Opioid Resource Center
Opioid Resource Center
December 14, 2018
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Early physical therapy may reduce long-term opioid use in opioid-naive patients with musculoskeletal pain

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Eric Sun 2018 photo
Eric Sun

Early physical therapy may correlate with a decrease in long-term and low-intensity opioid use for pain in musculoskeletal regions among opioid-naïve patients, according to recently published results.

“[The] take-home message of the study is that for patients with severe musculoskeletal pain, getting early physical therapy may help reduce the probability that they will use opioids long-term,” Eric Sun, MD, PhD, told Healio.com/Orthopedics. “As such, it’s a treatment that they (and their physicians) should consider.”

Researchers performed a cross-sectional analysis and identified 88,985 opioid-naïve patients who presented with musculoskeletal shoulder, neck, knee or low back pain to an outpatient physician office or an emergency department. Investigators noted the data set included person-level IDC-9 or IDC-10 codes, CPT codes, date of service and pharmaceutical information. Some patients were assigned to early physical therapy, which meant the patient received at least one session of physical therapy within 90 days of the index date. The index date was the earliest date a relevant diagnosis was provided to a patient. The primary outcome was opioid use between 91 and 365 days after the index date.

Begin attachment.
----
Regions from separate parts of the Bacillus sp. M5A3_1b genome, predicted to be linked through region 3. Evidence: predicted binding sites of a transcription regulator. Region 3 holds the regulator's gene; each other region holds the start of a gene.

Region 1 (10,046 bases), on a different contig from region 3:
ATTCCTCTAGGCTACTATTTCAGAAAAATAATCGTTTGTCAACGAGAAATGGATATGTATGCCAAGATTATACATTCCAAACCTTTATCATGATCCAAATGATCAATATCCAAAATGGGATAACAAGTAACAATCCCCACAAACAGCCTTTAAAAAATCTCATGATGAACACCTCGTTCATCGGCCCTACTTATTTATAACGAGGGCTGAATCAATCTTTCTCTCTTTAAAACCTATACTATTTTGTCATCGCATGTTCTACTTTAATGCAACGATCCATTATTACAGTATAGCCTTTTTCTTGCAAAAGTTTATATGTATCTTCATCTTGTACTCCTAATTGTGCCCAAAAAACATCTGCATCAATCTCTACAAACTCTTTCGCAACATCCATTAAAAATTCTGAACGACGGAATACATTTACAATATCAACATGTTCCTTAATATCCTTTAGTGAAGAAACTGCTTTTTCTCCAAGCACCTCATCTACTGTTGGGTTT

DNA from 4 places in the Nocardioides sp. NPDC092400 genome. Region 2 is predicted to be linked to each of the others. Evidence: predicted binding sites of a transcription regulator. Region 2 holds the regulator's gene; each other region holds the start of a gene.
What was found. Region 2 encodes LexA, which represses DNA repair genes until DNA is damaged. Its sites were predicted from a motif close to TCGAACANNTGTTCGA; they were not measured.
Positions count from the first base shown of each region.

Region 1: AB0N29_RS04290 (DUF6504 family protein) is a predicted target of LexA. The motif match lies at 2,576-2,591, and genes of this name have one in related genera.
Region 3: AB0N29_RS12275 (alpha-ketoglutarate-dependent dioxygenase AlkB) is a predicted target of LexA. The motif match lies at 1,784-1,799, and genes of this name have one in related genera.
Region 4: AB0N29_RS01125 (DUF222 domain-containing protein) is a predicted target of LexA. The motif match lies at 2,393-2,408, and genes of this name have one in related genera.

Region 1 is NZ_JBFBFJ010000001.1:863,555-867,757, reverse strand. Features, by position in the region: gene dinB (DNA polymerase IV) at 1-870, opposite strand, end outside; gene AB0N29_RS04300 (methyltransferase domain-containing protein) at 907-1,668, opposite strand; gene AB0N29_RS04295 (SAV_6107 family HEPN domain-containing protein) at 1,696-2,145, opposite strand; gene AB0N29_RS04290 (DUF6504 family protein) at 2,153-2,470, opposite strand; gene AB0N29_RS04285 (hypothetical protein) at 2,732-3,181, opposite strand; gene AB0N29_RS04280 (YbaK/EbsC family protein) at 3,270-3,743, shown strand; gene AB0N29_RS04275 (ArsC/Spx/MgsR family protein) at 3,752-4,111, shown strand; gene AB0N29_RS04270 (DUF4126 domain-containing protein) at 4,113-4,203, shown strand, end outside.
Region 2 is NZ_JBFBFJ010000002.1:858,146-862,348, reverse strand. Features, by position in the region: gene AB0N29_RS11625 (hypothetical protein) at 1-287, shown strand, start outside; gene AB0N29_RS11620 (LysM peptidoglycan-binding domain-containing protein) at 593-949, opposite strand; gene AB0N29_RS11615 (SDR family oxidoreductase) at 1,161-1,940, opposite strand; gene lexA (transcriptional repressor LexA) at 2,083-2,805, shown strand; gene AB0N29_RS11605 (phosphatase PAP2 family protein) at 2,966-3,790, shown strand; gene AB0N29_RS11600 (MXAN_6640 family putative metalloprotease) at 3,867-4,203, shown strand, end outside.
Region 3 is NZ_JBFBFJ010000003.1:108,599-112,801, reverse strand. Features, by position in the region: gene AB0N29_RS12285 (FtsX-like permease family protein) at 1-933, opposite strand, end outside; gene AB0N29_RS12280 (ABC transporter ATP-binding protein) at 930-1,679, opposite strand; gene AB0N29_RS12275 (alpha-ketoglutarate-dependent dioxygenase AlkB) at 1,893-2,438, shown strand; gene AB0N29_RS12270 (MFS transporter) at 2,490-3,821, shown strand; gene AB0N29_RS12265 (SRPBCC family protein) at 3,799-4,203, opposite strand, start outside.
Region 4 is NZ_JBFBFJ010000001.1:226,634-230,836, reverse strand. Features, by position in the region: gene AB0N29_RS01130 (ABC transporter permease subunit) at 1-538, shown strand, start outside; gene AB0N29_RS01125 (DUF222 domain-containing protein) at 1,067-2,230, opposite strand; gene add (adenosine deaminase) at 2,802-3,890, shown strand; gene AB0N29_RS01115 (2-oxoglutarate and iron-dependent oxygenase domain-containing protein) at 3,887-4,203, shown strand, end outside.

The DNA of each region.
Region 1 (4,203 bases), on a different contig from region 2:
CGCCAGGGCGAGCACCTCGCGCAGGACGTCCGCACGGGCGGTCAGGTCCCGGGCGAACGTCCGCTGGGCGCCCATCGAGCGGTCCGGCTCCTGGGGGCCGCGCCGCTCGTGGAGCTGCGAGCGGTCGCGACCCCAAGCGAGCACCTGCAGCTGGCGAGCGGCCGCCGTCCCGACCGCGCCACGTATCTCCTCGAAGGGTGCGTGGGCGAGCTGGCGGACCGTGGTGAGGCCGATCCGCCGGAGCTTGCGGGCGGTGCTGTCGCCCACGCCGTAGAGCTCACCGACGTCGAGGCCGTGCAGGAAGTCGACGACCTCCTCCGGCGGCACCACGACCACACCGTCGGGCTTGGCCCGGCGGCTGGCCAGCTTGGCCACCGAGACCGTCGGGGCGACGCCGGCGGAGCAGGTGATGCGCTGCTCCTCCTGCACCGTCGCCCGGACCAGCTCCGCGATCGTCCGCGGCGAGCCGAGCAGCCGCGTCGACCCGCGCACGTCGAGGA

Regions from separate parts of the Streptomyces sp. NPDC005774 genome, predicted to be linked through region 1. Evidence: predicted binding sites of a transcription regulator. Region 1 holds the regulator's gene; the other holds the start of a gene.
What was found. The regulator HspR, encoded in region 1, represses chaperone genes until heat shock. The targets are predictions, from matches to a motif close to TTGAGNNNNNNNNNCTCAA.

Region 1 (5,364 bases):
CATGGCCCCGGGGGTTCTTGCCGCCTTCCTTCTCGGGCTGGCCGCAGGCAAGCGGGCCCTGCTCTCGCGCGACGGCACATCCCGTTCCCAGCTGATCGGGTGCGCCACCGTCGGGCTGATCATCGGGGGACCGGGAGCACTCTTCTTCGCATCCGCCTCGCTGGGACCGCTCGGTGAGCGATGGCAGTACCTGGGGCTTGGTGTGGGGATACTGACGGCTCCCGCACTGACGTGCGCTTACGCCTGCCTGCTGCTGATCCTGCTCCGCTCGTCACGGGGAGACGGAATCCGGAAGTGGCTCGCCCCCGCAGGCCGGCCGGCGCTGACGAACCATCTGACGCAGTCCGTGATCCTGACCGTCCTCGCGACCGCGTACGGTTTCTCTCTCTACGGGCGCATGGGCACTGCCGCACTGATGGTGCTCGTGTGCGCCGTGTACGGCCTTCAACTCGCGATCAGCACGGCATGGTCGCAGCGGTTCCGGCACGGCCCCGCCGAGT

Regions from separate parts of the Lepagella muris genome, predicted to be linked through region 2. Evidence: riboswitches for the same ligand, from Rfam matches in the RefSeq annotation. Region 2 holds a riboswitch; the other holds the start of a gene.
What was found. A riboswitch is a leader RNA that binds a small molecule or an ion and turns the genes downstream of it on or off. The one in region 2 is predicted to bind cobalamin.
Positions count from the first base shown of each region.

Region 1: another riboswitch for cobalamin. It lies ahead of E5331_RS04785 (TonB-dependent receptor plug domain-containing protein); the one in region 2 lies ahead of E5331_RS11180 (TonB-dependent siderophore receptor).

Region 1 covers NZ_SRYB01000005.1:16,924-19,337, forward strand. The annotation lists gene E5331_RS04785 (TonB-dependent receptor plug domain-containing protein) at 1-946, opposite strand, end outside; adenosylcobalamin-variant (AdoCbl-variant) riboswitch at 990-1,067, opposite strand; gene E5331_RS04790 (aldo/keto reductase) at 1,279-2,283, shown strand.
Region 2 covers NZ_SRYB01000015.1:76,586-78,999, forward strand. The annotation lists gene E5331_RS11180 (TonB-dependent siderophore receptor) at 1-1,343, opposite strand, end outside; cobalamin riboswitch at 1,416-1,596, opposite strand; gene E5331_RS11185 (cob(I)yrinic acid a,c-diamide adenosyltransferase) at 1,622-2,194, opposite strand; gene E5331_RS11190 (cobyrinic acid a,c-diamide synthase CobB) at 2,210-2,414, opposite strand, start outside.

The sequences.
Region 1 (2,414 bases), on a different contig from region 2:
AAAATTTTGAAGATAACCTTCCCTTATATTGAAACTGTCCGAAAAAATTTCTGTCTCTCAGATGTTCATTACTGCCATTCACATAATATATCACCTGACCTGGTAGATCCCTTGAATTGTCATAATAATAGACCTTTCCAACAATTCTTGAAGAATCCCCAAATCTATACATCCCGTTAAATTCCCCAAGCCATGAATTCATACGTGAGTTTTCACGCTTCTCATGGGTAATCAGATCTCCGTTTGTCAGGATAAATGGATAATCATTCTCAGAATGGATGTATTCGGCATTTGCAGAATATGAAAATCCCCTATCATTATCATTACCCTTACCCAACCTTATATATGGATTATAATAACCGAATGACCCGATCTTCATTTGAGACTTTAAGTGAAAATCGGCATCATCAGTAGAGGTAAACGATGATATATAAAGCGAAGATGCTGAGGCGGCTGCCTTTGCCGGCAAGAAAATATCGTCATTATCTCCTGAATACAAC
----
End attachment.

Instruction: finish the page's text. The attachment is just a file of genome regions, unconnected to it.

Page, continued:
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Early physical therapy may reduce long-term and low-intensity opioid use for pain in musculoskeletal regions among opioid-naïve patients.
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There were 26,096 patients who received physical therapy. After potential cofounders were adjusted, investigators noted early physical therapy correlated with a statistically significant decrease in the incidence of opioid use between 91 and 365 days after the index date for patients with shoulder, neck, knee and low back pain. Early physical therapy for patients who did use opioids preoperatively correlated with an approximately 10% statistically significant decrease in the amount of opioid use, measured in oral morphine milligram equivalents for shoulder, knee and low back pain; however, it did not correlate with a decrease in the amount used for neck pain. – by Monica Jaramillo

 

Disclosures: Sun reports support in part by grant K08DA042314 from the National Institute on Drug Abuse. Please see the full study for a list of all other authors’ relevant financial disclosures.